>officials for very good reasons, but that they need to be accountable to 
>public in substantive ways. The participatory panopticon is the emergence 
>an uncoordinated, haphazard form of reciprocal accountability, relying more
>on scandal than on process. We will need to pay more attention to how these
>practices are formalized for one very important reason:
>The participatory panopticon watches us all; This isn't simply a concern 
>police officers, politicians and comedians. Everyday citizens who behave in
>ways that draw notice -- for good and for ill -- will increasingly find
>themselves captured on cameraphones and featured on video sharing websites.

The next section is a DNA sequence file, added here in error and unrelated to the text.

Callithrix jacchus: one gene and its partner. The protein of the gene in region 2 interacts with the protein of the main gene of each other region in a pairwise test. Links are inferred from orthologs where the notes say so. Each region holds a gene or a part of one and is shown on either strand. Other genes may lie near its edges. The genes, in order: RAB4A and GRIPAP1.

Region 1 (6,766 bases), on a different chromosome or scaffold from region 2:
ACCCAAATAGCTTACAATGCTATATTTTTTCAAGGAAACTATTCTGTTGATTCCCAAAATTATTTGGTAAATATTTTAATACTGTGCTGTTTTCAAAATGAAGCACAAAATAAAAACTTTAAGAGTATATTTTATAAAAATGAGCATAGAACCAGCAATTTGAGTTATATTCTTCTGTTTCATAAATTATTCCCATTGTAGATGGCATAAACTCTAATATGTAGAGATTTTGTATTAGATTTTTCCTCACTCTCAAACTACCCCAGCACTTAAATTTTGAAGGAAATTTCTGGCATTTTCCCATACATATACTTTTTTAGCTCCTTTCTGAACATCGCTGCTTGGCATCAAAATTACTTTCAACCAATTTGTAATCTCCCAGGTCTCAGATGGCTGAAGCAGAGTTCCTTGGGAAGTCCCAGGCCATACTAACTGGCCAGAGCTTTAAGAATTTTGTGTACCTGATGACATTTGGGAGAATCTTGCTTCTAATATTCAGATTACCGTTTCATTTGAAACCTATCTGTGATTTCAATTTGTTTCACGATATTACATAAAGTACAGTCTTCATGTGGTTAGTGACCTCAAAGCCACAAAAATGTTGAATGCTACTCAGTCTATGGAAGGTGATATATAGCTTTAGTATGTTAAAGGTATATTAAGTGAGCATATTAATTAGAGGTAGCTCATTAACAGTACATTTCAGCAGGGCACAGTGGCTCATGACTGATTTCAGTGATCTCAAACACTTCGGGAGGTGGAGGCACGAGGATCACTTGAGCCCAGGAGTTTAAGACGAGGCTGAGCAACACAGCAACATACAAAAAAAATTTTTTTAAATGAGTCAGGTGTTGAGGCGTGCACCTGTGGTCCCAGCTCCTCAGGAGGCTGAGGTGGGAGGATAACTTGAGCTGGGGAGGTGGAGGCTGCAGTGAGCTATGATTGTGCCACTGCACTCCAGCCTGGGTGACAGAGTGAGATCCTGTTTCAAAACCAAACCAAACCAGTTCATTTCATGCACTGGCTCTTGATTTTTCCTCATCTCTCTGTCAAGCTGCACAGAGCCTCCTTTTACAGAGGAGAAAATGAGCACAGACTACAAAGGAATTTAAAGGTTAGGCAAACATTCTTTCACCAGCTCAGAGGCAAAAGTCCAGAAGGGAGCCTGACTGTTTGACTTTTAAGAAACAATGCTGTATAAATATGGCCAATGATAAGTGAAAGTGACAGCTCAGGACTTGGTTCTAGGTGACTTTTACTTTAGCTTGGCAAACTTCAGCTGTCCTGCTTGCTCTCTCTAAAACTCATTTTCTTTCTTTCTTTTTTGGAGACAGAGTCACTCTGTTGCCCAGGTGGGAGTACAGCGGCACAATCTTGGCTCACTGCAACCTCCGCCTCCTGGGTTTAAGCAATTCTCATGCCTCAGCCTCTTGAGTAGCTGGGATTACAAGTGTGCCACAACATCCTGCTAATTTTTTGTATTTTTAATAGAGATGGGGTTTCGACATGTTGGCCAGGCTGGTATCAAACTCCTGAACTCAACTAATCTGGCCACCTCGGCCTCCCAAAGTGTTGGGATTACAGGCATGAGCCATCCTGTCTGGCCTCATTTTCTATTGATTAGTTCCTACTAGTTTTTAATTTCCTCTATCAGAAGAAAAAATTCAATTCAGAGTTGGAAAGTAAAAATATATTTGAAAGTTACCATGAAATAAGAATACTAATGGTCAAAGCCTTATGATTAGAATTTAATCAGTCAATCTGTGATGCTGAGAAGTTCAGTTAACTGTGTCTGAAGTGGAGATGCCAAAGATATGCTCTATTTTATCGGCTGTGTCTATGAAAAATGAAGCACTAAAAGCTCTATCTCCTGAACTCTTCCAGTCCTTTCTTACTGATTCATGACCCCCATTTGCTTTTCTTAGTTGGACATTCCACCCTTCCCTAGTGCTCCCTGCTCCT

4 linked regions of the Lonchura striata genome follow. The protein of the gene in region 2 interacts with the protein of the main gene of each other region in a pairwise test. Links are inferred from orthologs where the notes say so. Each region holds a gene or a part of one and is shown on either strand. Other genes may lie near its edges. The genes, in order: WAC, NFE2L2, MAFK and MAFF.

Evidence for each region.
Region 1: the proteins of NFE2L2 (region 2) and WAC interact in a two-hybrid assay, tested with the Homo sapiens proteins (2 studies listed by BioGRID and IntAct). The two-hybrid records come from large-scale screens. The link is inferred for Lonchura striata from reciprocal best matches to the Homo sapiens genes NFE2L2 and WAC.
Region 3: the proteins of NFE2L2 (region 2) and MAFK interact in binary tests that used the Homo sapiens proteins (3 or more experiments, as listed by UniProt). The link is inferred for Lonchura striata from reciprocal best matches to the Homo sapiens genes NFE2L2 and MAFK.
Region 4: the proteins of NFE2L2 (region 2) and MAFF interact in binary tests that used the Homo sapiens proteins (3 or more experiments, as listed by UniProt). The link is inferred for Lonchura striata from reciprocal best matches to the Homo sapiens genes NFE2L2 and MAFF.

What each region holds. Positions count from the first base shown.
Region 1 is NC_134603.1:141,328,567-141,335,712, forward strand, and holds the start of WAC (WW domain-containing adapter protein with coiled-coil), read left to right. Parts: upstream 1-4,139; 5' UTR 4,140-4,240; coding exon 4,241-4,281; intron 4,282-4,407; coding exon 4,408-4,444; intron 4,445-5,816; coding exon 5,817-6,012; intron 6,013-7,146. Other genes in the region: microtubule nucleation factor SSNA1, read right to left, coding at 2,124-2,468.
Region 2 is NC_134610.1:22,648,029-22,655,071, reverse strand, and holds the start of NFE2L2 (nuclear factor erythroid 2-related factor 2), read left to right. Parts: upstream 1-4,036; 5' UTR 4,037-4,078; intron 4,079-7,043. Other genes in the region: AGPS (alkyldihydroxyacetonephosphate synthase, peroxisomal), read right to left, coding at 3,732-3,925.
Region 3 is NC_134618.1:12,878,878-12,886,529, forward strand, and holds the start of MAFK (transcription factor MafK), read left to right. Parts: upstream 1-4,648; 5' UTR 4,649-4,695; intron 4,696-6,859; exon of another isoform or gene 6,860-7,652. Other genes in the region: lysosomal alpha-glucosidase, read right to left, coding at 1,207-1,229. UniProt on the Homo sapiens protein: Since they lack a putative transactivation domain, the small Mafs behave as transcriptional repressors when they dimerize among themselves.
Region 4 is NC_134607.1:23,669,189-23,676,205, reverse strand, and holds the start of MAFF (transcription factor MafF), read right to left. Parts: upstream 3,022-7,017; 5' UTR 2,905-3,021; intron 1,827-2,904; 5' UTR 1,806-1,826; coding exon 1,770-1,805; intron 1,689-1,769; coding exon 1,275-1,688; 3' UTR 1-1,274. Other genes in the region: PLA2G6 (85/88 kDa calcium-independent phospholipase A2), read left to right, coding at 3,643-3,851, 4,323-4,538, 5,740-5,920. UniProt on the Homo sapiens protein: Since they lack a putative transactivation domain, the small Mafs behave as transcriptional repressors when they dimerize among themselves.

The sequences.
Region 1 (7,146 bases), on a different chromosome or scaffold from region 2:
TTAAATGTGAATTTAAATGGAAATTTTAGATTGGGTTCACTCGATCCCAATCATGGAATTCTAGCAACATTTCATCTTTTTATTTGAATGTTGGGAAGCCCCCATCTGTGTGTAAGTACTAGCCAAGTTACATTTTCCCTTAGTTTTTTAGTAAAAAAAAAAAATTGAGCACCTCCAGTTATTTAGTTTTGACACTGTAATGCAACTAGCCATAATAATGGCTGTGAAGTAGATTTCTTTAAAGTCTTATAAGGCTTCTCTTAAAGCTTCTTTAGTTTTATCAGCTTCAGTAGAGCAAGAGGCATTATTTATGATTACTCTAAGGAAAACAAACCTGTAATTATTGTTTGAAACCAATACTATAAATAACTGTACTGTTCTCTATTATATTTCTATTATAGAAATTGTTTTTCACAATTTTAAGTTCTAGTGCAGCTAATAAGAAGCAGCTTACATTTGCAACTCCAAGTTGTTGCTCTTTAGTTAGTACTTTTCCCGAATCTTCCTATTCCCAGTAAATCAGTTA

>We're already seeing example of this, from the "dog poop girl" in South
>Korea to student recordings of abusive teachers around the world. As more
>people see the value of making these recordings, and as the tools for 
>and sharing the videos become even easier, we will see this become a
>commonplace part of news stories and public discourse.
>The participatory panopticon isn't a scenario of the future; the
>participatory panopticon is here.
>There are 0 comments and trackbacks on this entry. Add yours now.
>Stay up-to-date with your friends through the Windows Live Spaces friends
>wta-talk mailing list
>wta-talk at transhumanism.org
>----- End forwarded message -----
>Eugen* Leitl <a href="http://leitl.org">leitl</a> http://leitl.org
>ICBM: 48.07100, 11.36820            http://www.ativel.com
>8B29F6BE: 099D 78BA 2FD3 B014 B08A  7779 75B0 2443 8B29 F6BE
>[demime 1.01d removed an attachment of type application/pgp-signature which 
>had a name of signature.asc]

Experience the magic of the holidays. Talk to Santa on Messenger. 

More information about the cypherpunks-legacy mailing list